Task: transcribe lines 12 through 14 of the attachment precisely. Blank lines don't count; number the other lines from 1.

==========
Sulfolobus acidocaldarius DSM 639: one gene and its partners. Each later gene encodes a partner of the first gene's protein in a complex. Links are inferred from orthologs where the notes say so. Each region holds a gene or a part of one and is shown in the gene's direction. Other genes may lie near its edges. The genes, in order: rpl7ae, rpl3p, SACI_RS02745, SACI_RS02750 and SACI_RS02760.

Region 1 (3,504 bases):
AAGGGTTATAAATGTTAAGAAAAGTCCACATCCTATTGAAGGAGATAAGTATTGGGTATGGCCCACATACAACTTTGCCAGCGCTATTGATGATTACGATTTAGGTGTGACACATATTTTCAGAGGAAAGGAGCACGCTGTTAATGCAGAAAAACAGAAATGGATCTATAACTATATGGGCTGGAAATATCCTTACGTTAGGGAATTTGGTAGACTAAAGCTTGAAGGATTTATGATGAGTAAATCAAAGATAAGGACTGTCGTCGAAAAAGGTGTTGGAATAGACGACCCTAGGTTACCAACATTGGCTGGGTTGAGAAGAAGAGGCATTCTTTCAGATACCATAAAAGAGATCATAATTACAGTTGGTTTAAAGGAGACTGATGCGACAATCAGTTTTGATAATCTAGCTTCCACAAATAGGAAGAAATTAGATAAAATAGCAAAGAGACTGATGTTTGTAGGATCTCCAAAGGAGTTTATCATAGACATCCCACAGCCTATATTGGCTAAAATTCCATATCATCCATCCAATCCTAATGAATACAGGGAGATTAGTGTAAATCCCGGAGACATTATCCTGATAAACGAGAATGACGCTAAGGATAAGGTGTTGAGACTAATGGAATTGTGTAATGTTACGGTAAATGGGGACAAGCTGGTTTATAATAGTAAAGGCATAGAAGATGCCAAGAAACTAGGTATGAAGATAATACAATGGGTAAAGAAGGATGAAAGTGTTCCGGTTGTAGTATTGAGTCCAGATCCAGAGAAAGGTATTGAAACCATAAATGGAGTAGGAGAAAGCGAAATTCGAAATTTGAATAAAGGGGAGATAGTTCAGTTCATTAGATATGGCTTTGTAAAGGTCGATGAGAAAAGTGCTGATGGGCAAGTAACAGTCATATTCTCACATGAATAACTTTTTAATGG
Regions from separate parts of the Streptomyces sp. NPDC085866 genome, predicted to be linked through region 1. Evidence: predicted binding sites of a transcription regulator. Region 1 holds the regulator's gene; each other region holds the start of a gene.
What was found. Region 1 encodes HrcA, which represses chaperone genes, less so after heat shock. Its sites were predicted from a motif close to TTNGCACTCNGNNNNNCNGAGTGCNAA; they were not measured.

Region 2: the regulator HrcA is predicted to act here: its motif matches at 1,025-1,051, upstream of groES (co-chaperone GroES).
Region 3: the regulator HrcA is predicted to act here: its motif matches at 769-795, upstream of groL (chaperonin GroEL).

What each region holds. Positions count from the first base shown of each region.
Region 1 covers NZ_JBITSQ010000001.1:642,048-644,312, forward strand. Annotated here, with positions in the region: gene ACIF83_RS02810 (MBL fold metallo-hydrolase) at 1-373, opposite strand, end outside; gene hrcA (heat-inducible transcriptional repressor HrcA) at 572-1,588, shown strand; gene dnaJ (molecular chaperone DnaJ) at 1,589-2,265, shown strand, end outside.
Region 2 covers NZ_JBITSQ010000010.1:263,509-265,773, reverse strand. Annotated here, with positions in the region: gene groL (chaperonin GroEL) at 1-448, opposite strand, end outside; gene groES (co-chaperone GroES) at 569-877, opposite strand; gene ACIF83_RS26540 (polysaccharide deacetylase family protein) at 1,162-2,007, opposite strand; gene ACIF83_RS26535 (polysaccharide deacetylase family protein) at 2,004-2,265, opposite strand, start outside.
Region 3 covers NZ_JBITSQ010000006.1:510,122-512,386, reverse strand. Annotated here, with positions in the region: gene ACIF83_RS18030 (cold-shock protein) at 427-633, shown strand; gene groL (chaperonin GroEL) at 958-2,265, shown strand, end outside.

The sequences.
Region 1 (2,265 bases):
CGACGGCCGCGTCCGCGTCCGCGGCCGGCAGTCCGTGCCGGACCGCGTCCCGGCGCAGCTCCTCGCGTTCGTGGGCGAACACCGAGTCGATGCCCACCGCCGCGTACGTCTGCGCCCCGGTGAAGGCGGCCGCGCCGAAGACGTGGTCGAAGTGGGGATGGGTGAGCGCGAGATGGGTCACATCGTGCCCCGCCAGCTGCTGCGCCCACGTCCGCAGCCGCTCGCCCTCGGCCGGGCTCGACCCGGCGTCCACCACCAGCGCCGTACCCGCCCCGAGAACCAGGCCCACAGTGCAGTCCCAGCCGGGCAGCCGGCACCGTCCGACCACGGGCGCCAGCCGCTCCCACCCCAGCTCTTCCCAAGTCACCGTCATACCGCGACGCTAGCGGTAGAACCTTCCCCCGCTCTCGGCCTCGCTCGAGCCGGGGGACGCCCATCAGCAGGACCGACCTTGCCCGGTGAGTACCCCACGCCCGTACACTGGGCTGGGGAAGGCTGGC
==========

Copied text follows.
The sequences.
Region 1 (2,265 bases):
CGACGGCCGCGTCCGCGTCCGCGGCCGGCAGTCCGTGCCGGACCGCGTCCCGGCGCAGCTCCTCGCGTTCGTGGGCGAACACCGAGTCGATGCCCACCGCCGCGTACGTCTGCGCCCCGGTGAAGGCGGCCGCGCCGAAGACGTGGTCGAAGTGGGGATGGGTGAGCGCGAGATGGGTCACATCGTGCCCCGCCAGCTGCTGCGCCCACGTCCGCAGCCGCTCGCCCTCGGCCGGGCTCGACCCGGCGTCCACCACCAGCGCCGTACCCGCCCCGAGAACCAGGCCCACAGTGCAGTCCCAGCCGGGCAGCCGGCACCGTCCGACCACGGGCGCCAGCCGCTCCCACCCCAGCTCTTCCCAAGTCACCGTCATACCGCGACGCTAGCGGTAGAACCTTCCCCCGCTCTCGGCCTCGCTCGAGCCGGGGGACGCCCATCAGCAGGACCGACCTTGCCCGGTGAGTACCCCACGCCCGTACACTGGGCTGGGGAAGGCTGGC